It’s emotive, easy to understand, and informative, touching on a topic which we can all relate to – slow WiFi. This has to be one of my biggest pet peeves!

Express VPN is an app that offers remote servers in over 160 different countries. It allows users to have unrestricted access online whilst still protecting their privacy.

The video starts with a middle aged guy who is working away from home. However when he kicks back to relax, he is unable to access popular apps such as Netflix, YouTube, and BBC iPlayer due to slow internet. He is frustrated, down hearted, and annoyed.

He is also unable to reach out to his family and call home. From an emotional persepective, this resonates with business people who are used to travelling for work and therefore experience the same challenges.

However, all is not lost. In the second half of the clip, the music changes, the scene brightens, and the guy is able to start using the internet – all thanks to the Express VPN app.

It’s simple yet effective and shows how the app solves a particular problem.

Budgeting for Live Action Video

Live action video budgets can range widely and increase quickly.

The number of people required depends on the scale and scope of the project as this will have a direct impact on how much you pay as you will require more professionals. As such, it can be difficult to quantify an exact budget.

You can easily create a video with 3 or 30 people. It depends what you’re trying to achieve and how many people are needed to make that happen.

For example at Canny, our ‘Rebrand review’ videos usually feature Founder and Director Tony Hardy and Creative Director Glen Millen. This is a sensible number of people for the purpose of the video as these two members of Canny are best suited to analysing rebranding projects. If we featured more people would it be unnecessary.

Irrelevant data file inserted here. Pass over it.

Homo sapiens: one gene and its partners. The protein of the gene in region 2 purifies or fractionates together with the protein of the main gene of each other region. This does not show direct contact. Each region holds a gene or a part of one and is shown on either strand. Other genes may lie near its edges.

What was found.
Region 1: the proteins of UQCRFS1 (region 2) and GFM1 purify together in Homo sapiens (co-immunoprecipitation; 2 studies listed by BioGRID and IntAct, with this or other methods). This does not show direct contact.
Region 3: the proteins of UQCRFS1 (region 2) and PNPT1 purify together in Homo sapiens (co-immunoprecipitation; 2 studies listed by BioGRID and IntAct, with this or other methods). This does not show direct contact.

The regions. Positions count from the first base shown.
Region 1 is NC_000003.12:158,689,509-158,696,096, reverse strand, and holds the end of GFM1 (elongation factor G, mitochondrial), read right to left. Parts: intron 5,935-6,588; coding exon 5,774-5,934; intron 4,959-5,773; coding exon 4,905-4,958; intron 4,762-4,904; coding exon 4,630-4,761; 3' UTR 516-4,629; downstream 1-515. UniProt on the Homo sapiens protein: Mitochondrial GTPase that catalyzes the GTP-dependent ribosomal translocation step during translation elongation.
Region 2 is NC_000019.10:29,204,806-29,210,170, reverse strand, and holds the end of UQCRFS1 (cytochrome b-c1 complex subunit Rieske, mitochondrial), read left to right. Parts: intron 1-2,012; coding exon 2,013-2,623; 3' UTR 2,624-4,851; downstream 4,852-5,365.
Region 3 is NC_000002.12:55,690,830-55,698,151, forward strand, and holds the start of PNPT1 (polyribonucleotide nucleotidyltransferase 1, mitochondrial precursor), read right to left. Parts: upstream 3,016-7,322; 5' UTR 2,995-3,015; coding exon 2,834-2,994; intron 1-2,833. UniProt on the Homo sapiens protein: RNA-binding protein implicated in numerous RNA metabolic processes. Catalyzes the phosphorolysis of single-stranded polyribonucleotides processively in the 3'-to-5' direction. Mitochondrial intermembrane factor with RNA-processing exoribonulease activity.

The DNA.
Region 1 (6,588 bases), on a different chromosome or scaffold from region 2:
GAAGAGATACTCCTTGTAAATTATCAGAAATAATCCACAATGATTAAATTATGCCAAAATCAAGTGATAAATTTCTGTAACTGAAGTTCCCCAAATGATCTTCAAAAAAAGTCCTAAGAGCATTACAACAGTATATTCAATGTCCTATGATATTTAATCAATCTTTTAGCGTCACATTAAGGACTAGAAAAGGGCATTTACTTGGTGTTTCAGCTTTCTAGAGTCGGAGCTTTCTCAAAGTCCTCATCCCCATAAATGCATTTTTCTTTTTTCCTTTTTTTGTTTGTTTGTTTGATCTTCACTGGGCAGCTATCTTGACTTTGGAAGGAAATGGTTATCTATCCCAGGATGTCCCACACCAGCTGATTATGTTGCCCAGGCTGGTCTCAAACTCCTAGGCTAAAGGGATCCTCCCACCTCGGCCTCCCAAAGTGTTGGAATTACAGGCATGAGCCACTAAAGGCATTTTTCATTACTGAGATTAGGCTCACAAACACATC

Therefore, you can reduce costs when producing live action video by identifying exactly what is needed before production. That way, you can be sure you’ve got the right amount of people to satisfy the requirements of the video. You don’t always need a huge team of people to make high quality content!

If you need help outlining your project, then complete our video brief template to set the foundations before you start filming.

On a set, you can easily find the below people present:

  • Creative Director
  • Director of Photography
  • Producer/Project Manager
  • Actors
  • Camera Crew
  • Camera Assistants
  • Production Assistant
  • Lighting Technicians
  • Hair and Makeup
  • Sound Mixer
  • Boom Operator

However, as we’ve touched on, it depends on what is necessary. For example, if you’re filming a client giving a testimonial, is hair and makeup really necessary? Or is there a cost you can cut?

Other expenses you need to take into account is food and transportation. Moreover, you’ll need to factor in budget for costs associated with the location, props, and art set (if you require one). The more people you need, the money money that needs to be spent supporting this team.

As a result, live action videos can seem huge compared to animations but they are also a lot faster. If you can shoot all of the footage in one day at a single location then boom, you’re good to go.

All that’s left to do after this point is the edit.

Animated Corporate Video: Which Route to Choose?

Now we’ve covered the differences between these two styles of videos, which one is going to get your vote?

Use the below infographic to help you decide which type of corporate video would work best for your business.

animated corporate video or live corporate video infographic